By Randi Gunther, Ph.D., author of Relationship Saboteurs
- Do you feel your partners value some of your behaviors at the beginning of a relationship but reject you for those same behaviors over time?
- When your partners begin to complain about those behaviors, do you tend to be defensive and dismiss their concerns?
- Do you find yourself stubbornly clinging to certain behavior patterns even when you feel you are pushing your partners away by continuing to do them?
- Do you believe that your other qualities are so special that your partners should not hold you accountable for those that he or she doesn't like?
- When your relationships end do you usually feel unfairly rejected and confused?
If you mostly answered yes to these questions, you may be a relationship saboteur. What that means is that you have repeatedly found yourself ultimately rejected for certain behaviors that your partners seemed to desire when your relationship was new, and cannot understand why.
For instance, you may be an insecure person who fears being abandoned. That lack of confidence will often draw a rescuer to you who wants to prove that you've just not had the right kind of caring to cure your fears. But what if you can't stop feeling insecure no matter how deeply your partner tries to reassure you? Over time, he or she will be angry at you for invalidating the caring that was supposed to make you better.
Or what if you are a confirmed pessimist? If you are an appealing brooder, you may bring enthusiastic cheerleaders to you, eager to be the successful partners who will make you see that life is worth living. Unfortunately, if you are determined to stay cynical, you will eventually exhaust their energy and make their pompoms way too heavy to lift.
Perhaps you're the kind of a person who wants to control everything within a five-hundred mile radius but offers everything you can to make your lovers feel cared for in exchange for running their lives. That may be very attractive initially to an unorganized person who loves your micro-managing. But, as time goes by, your over-zealous watchfulness can suffocate your partner's desire to make some of the crucial decisions in the relationship.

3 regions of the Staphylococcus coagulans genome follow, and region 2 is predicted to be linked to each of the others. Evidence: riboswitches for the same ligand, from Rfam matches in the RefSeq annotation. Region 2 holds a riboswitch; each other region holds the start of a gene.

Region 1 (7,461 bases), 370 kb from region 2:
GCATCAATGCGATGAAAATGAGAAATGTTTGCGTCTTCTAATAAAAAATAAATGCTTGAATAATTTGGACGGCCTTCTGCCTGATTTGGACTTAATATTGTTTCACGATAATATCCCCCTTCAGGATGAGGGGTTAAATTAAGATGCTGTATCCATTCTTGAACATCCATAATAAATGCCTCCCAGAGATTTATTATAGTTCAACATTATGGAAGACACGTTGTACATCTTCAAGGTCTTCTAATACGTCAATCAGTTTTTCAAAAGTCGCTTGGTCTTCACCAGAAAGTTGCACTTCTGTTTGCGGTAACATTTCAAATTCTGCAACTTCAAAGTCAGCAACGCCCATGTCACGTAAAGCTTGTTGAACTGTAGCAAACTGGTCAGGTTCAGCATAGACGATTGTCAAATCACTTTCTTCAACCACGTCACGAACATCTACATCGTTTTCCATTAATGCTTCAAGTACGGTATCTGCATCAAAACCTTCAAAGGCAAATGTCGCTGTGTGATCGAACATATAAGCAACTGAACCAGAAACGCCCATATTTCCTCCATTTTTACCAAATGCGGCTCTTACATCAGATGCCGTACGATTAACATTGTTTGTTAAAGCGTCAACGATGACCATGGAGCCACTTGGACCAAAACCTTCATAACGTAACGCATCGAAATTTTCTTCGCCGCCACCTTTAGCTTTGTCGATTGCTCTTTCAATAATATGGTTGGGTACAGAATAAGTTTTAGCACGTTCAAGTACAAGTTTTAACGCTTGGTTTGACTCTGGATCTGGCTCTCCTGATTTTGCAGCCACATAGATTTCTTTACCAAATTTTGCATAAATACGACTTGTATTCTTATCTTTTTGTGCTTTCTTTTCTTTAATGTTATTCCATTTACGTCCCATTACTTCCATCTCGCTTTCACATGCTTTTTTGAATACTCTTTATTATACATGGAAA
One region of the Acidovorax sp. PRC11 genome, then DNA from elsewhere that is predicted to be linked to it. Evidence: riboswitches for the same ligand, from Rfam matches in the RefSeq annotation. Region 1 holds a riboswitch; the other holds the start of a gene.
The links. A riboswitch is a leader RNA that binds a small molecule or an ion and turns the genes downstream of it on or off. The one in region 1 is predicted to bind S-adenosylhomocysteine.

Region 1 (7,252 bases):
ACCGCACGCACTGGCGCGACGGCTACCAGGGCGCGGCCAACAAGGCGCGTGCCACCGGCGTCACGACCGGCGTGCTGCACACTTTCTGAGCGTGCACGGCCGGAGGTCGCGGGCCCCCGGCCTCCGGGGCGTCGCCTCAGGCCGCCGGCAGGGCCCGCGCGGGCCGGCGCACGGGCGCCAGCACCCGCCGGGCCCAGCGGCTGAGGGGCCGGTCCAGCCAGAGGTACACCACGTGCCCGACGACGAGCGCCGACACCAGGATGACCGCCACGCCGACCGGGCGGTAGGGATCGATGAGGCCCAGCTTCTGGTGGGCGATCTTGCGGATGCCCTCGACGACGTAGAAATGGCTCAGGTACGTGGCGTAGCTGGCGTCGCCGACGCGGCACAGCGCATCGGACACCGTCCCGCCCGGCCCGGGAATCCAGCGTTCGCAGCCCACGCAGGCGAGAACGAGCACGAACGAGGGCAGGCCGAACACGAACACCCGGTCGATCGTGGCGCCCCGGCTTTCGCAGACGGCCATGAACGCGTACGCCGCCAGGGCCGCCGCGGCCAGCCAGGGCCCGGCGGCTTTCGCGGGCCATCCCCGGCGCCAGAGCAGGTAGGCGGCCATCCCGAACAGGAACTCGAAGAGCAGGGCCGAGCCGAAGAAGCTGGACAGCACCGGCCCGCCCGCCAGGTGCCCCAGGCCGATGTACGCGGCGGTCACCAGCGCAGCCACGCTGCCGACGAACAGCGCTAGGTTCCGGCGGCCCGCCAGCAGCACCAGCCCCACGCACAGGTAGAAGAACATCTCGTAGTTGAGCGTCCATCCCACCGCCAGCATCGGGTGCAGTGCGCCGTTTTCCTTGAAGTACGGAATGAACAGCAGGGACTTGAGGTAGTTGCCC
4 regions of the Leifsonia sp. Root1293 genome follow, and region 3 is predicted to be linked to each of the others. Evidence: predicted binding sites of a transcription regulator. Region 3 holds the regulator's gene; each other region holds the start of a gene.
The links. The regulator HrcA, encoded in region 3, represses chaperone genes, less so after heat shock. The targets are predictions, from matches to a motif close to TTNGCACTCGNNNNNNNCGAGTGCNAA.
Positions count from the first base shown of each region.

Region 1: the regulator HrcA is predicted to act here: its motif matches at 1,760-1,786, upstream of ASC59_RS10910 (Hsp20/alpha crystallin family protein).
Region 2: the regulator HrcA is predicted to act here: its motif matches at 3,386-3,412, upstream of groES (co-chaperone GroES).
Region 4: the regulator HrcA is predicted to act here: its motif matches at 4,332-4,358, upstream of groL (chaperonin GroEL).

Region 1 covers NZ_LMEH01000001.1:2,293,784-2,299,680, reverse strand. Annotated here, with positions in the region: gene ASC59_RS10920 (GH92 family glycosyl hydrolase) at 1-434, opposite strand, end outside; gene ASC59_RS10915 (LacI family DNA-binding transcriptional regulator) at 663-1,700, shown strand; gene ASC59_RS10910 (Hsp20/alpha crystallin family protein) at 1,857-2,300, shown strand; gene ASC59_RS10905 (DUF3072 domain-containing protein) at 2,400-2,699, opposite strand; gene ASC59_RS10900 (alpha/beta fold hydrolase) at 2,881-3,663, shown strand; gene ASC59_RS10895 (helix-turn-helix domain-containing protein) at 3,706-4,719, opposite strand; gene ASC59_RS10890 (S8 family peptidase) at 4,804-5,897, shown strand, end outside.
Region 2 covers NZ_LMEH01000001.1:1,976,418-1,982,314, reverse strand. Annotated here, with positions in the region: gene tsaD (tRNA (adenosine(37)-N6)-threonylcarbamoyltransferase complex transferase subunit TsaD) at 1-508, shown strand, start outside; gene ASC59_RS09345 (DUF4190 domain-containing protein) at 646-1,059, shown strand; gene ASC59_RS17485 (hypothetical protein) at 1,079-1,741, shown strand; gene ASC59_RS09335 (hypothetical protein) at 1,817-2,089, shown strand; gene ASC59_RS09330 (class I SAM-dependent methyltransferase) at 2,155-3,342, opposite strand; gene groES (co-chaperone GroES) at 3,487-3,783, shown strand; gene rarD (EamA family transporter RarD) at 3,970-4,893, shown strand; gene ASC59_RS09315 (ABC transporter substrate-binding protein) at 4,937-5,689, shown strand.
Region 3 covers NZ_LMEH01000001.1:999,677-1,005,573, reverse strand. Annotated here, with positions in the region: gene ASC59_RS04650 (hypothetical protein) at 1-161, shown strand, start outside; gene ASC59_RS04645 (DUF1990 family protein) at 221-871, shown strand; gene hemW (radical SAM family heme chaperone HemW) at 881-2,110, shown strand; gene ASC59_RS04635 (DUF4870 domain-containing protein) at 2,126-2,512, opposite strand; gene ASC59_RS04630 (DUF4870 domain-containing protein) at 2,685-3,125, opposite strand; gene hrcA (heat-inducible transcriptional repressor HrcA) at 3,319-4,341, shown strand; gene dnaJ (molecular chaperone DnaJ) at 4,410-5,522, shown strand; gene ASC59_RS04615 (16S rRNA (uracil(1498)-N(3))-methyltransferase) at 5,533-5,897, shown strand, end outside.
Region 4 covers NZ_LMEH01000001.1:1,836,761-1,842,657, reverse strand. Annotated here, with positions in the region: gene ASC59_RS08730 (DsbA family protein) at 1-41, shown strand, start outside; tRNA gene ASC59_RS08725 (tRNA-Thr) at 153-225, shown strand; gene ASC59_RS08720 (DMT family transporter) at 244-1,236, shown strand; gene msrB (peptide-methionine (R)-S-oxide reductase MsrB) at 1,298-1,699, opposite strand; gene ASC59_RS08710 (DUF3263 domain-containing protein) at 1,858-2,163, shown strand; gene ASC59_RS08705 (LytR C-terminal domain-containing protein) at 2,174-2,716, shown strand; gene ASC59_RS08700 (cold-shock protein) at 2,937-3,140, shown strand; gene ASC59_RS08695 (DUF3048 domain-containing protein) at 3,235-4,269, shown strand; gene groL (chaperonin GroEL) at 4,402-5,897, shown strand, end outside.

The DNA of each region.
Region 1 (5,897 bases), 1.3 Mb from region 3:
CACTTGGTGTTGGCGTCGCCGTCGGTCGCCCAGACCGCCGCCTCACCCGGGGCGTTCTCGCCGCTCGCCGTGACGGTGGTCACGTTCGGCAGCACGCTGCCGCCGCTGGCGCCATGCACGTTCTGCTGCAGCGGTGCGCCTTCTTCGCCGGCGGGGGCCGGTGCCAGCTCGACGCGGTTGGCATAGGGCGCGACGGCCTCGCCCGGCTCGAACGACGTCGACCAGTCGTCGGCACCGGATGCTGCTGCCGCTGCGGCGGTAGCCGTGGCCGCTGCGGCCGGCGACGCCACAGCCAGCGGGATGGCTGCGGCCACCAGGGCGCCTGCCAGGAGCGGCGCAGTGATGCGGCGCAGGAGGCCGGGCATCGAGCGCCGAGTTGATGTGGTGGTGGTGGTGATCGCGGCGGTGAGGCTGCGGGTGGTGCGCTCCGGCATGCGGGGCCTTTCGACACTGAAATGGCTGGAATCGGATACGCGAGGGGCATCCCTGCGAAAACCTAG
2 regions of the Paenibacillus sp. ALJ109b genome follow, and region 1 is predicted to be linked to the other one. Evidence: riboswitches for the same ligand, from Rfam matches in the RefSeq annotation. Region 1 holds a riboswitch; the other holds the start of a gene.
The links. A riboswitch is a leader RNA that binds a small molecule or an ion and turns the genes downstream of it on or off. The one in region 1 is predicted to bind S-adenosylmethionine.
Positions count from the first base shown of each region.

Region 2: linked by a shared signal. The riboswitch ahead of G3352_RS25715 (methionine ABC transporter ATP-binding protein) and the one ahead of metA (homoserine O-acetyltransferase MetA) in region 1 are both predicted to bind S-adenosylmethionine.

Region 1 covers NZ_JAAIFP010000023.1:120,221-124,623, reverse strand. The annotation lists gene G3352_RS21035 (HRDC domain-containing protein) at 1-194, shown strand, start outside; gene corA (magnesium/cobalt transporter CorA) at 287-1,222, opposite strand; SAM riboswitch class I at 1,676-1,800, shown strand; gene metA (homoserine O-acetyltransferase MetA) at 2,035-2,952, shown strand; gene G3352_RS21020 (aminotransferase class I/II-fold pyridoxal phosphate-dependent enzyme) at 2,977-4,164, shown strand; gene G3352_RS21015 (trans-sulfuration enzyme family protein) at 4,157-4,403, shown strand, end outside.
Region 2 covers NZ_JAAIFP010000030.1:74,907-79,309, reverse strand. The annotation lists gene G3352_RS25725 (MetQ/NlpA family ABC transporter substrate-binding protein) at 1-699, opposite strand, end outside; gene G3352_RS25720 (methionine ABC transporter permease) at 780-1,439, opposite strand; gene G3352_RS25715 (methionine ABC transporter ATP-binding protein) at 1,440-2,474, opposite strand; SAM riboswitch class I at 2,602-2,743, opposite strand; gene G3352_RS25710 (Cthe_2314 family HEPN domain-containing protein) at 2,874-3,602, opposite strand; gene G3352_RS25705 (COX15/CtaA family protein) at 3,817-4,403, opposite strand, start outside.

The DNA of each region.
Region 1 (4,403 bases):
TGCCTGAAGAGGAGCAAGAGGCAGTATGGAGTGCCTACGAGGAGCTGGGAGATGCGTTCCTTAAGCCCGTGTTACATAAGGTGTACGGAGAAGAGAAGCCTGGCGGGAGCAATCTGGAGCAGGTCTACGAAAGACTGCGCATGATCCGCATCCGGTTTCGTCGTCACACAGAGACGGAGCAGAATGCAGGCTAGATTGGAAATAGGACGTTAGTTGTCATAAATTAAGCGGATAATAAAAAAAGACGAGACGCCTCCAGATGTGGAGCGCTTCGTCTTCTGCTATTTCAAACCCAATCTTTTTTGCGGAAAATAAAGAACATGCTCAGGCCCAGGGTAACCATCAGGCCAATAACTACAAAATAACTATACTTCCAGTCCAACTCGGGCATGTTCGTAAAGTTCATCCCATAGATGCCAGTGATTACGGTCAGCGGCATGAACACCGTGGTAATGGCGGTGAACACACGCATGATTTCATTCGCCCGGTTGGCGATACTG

Relationship saboteurs often attract other relationship saboteurs. Martyrs can be easily seduced by trust-breakers. People who need to control are drawn to passive-aggressive people who promise to cooperate and don't end up complying. Those who love to fight seek out partners who are practiced at defending their position.
Sabotaging behaviors are combinations of innate qualities, modeling, and personal experiences, and they can be changed. To break out of those self-destructive patterns, you must be willing to look at them without defensiveness or negative self-judgment. Remember, you are not intentionally trying to push your partners away. You are unconsciously repeating patterns that don't work and have not yet learned to do things differently. Personal accountability forms the foundation for change.
Here are seven steps to end your sabotaging behavior:
- Be willing to look at your patterns without being self-critical. You most likely learned these patterns in childhood from people you trusted and have repeated them so often that they seem to be part of you. Look at yourself through the lens of a loving camera and just note what you see.
- Look for where you learned those patterns and who the people were who taught them to you. Go as far back in your life as you can to find the external dialogues that you have now internalized.
- Look for the trigger points in your present life that are likely to set off those unconscious behavior patterns that get you in trouble.
- Pay attention to when those triggers are most likely to happen by being in close touch with your levels of vulnerability and resilience.
- Look for people you respect and admire who behave differently in the same kinds of situations and note what they do differently. Then make a plan to try those behaviors instead of the ones you have practiced.
- When you are trying to change, carefully select people who will support you in your attempts to find new ways to behave. Be careful of those who have an investment in your staying the same. They will knowingly or unknowingly counter-sabotage your efforts.
- Create a plan to stay on track by caring more for yourself. Remember, every moment in your life your behavior will take you closer or farther from the person you are trying to become. Don't put yourself down when you slip. If you start living that new behavior again, you will eventually triumph over it and leave your sabotaging patterns behind.
Relationship saboteurs are well-intentioned people who aren't out to destroy their relationships or disappoint their partners. They are at the mercy of learned self-destructive patterns that they can recognize, understand, and heal. Once they've learned to change those patterns, they can look forward to building relationships that can deepen in commitment and connection.
Randi Gunther, Ph.D. is a clinical psychologist and marriage counselor in Lomita, CA. She had her husband have been married for over fifty years. She is the author of Relationship Saboteurs: Overcoming the Ten Behaviors that Undermine Love.